Nigeria’s Twitter ban has a lesson for big tech


Nigeria’s Twitter ban removes 40 million users

Last week, Twitter found itself on the wrong side of the Nigerian government when it deleted a tweet from President Muhammadu Buhari sounding about the country’s precarious security situation.

“Many of those who behave badly today are too young to be aware of the destruction and loss of life that occurred during the Biafran War. Those of us in the fields for 30 months, who have been through the war, will treat them in the language they understand ”, Buhari wrote in the now deleted tweet.

During the war between the federal government and the secessionist state of Biafra (1967-1970), a government blockade resulted in massive famine. Buhari’s veiled threat to today’s separatists in the south went against Twitter’s rules against abusive behavior.

In response to Twitter’s action, Buhari’s government banned the platform indefinitely, cutting an estimate 40 million Nigerian users. Ironically, the Ministry of Information and Culture announced the decision in a Twitter thread. He also said that all other social media operations and services, such as streaming and chatting, must be licensed by the National Broadcasting Commission. Those who violate the ban on Twitter could face pursuit.

Twitter has long angered Buhari and his government, even though the president has an active account with 4.1 million followers. Last year, #EndSARS activists used Twitter to organize mass protests and raise awareness for their cause. After Twitter CEO Jack Dorsey tweeted in support of the move, Buhari called for stricter regulation of the company.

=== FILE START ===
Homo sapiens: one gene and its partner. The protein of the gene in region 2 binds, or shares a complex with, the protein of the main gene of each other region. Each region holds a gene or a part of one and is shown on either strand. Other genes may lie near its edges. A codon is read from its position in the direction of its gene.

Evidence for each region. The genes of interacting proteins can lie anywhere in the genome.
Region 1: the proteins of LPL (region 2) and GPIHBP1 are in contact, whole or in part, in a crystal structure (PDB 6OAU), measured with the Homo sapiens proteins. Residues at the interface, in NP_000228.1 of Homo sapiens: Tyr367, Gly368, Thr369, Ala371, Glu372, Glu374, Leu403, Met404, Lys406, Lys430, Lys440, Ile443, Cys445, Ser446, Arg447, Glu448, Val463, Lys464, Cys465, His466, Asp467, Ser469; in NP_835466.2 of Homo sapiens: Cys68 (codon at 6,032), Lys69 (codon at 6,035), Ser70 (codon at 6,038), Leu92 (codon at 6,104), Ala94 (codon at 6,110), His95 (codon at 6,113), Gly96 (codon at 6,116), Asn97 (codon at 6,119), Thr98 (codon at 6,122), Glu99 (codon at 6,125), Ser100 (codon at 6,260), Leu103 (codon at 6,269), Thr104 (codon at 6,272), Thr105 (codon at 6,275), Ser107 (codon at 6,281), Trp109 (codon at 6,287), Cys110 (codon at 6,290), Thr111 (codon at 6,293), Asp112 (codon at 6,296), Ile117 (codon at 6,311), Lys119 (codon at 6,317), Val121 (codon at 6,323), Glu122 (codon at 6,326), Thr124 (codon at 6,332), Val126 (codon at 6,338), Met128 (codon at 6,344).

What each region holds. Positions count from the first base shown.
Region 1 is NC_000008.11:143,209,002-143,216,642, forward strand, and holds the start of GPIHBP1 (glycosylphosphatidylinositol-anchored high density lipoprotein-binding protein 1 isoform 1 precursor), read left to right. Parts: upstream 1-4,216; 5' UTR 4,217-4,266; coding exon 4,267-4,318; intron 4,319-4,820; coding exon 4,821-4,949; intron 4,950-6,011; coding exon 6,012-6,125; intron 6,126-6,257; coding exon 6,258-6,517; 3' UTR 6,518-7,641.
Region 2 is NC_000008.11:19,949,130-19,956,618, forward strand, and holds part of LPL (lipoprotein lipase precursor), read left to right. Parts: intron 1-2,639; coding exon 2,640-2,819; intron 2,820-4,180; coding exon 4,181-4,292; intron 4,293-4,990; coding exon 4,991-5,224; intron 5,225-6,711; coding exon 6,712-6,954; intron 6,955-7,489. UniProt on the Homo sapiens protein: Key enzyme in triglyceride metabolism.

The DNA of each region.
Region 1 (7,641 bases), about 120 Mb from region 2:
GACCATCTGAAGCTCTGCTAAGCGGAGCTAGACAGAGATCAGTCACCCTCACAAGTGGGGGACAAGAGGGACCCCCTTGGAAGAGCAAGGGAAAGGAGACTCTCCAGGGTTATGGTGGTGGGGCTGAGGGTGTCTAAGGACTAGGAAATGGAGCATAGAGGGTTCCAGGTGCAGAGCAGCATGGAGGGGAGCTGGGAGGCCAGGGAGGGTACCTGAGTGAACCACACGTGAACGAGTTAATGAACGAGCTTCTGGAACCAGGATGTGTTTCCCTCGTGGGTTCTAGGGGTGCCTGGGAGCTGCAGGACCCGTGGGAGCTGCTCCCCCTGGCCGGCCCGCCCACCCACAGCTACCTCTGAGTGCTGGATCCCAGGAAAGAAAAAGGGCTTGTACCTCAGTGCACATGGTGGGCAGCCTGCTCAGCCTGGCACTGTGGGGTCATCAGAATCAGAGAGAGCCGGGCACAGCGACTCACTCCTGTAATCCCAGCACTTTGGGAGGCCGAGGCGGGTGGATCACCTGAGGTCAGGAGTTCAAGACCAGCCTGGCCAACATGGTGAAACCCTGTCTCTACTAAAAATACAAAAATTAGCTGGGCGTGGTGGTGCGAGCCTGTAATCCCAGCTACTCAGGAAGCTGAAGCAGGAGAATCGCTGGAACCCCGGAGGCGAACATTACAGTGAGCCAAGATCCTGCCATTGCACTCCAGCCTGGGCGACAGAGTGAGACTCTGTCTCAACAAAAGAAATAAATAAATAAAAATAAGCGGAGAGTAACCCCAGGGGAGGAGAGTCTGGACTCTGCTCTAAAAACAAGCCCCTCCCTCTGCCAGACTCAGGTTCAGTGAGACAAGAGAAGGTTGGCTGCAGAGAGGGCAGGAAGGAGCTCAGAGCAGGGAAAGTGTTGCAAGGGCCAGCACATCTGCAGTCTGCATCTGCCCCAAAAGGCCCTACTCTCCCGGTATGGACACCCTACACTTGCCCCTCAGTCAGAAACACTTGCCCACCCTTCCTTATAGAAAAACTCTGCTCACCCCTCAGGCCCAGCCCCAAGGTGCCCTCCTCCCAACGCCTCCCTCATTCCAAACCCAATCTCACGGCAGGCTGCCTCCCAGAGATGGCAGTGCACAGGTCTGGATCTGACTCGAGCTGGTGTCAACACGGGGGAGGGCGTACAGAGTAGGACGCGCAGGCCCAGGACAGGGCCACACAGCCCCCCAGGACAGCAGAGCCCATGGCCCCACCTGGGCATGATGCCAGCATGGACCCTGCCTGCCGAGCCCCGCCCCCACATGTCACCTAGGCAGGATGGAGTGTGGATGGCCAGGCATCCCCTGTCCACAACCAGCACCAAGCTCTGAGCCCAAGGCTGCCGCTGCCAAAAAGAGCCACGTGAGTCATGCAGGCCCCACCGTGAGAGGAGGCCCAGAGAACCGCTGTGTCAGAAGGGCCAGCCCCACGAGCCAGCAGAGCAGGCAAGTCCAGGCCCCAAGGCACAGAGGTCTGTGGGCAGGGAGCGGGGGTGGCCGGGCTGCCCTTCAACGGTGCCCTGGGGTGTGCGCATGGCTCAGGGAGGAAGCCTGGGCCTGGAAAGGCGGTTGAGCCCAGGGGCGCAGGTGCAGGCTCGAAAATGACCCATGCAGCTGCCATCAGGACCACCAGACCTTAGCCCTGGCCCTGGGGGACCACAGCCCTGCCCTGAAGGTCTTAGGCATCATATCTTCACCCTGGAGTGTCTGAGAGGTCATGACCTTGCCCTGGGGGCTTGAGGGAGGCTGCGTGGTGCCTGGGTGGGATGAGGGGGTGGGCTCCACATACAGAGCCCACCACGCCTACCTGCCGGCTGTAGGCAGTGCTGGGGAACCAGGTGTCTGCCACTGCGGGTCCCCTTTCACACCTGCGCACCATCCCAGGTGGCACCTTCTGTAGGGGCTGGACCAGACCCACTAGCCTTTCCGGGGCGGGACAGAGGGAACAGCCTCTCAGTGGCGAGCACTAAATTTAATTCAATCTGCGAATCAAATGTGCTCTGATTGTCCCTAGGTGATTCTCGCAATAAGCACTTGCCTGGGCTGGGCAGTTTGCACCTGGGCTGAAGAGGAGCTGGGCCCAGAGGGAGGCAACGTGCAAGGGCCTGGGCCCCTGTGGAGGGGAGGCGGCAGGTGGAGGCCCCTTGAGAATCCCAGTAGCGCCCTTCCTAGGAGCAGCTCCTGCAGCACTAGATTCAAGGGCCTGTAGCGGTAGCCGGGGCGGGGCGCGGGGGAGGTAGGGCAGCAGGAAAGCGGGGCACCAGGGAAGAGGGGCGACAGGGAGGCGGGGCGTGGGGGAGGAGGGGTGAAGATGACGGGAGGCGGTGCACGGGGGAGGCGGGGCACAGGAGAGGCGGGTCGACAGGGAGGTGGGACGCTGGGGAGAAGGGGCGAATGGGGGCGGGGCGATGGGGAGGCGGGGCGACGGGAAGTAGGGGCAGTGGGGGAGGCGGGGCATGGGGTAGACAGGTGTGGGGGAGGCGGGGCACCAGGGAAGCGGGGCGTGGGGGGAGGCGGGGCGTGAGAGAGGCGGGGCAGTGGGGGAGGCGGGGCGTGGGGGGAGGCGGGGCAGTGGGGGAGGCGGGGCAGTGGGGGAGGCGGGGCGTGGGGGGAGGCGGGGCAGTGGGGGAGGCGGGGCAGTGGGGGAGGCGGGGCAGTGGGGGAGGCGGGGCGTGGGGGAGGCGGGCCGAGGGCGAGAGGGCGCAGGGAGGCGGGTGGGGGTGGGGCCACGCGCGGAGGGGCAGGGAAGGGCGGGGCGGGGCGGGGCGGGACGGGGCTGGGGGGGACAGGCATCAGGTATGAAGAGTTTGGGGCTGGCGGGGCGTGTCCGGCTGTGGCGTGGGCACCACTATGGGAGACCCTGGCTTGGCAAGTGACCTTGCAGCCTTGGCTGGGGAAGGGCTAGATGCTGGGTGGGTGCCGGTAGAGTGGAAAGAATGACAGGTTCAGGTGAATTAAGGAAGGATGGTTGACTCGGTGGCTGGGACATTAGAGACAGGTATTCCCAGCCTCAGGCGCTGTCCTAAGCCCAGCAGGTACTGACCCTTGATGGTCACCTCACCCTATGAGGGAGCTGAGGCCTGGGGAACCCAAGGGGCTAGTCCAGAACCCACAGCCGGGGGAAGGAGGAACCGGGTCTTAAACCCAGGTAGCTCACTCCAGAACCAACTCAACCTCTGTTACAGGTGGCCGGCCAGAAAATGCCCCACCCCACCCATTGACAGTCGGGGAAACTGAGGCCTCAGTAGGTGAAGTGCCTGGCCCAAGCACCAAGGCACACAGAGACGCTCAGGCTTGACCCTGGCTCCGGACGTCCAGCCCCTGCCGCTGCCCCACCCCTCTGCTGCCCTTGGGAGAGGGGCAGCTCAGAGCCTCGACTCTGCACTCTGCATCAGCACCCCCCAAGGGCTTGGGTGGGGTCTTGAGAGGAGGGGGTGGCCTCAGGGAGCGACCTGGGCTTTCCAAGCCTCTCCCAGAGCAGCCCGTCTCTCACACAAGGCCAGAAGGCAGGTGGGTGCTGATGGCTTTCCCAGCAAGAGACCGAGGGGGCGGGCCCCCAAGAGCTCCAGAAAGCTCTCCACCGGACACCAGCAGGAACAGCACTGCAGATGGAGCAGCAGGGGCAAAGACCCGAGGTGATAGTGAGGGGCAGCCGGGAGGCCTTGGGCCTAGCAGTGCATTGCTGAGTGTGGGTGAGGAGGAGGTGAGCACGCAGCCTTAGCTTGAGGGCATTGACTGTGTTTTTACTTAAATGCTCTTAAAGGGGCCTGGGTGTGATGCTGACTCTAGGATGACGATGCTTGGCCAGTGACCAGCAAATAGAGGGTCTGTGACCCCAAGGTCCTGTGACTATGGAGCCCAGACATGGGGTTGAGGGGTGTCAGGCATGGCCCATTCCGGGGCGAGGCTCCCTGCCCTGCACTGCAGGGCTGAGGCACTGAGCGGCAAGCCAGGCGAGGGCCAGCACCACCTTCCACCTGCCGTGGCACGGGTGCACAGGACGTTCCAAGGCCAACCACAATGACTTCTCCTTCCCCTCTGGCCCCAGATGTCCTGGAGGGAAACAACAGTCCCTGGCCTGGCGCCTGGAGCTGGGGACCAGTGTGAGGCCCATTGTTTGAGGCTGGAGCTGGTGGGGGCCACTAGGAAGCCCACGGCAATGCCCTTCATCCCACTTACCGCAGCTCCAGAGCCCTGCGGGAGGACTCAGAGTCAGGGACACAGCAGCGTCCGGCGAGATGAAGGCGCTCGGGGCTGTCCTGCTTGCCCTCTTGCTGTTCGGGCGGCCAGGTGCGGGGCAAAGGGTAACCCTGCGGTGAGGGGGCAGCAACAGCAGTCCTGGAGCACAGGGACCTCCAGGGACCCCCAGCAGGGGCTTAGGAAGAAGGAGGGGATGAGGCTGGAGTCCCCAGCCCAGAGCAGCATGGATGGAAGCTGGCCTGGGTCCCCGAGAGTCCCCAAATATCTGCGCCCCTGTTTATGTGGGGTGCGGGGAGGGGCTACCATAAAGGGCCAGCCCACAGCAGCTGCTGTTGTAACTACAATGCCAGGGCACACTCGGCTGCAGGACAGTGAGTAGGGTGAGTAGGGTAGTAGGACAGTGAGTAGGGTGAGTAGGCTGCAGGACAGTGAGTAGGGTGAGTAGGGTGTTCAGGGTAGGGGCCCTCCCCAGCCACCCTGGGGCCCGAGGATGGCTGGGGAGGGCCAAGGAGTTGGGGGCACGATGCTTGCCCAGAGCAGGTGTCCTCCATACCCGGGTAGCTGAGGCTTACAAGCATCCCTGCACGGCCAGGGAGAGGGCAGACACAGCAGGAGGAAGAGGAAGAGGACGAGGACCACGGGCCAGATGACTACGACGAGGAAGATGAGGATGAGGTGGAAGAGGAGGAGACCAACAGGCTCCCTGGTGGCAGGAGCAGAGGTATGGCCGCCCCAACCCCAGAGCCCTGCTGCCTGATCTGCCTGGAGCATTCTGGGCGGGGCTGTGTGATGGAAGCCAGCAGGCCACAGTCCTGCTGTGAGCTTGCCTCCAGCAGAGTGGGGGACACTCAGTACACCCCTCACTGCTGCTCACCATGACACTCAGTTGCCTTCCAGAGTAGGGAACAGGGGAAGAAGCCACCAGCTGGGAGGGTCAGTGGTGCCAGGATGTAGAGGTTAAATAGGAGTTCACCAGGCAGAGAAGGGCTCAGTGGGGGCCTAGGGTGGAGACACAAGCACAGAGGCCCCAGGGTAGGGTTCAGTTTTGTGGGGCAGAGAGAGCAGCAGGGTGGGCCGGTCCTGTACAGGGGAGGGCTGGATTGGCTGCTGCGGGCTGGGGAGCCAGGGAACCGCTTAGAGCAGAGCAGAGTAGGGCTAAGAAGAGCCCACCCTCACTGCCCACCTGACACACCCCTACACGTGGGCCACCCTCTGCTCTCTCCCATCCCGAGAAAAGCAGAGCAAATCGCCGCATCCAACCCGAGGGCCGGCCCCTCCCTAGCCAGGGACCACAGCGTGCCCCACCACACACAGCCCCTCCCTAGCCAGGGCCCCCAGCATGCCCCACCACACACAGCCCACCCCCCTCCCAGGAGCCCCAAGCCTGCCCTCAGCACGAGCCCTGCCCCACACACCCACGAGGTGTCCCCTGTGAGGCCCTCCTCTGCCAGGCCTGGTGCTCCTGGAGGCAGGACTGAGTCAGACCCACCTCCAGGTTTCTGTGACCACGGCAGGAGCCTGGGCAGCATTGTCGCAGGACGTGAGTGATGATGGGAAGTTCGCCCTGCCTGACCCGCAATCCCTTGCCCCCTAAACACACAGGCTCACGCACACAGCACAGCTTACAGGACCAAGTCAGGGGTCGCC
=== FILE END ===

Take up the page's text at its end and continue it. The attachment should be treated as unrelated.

Focusing on Twitter also provides a practical distraction from the deteriorating security situation in Nigeria. Kidnappings from schools have increased, with bandits moving into the field of jihadist groups to obtain ransoms. Pastoral violence continues in the north, as does resource violence in the south.

Time travel. Nigerians are already using VPNs to bypass the ban and bypass compliant telecommunications networks. For some citizens, the repression on freedom of expression recalls Buhari’s tenure as a military dictator in the mid-1980s, when his regime attacked the press and arrested critics. His comments on the Biafran war, in which up to 2 million people died but have yet to be fully considered in contemporary Nigeria.

Digital authoritarianism. Nigeria’s extended ban serves as a lesson to social media companies around the world. Although Twitter cited freedom of speech as the reason for choosing Accra, Ghana, over Lagos for its headquarters in Africa, the proximity to Nigeria, Africa’s most populous country, was intentional.

As Torinmo Salau wrote in Foreign police last week most of Twitter’s jobs in Accra focused on business development in Nigeria. (June 5, Twitter expressed concern on the ban and pledged to “work to restore access” to Nigerian users.)

And as Kọ́lá Túbọ̀sún wrote in Foreign Policy this week, the ban on Twitter portends future difficulties under Buhari. The president could use this decision to further erode the rule of law and citizens’ rights, especially for young people. Twitter is in talks with the federal government to restore service, raising questions about whether the company is relaxing its strict violation policies for Buhari.

The decision then falls to Twitter: will he maintain his stance against violations of policy – even by the president – or subject him to the anachronistic tactics of an increasingly repressive government?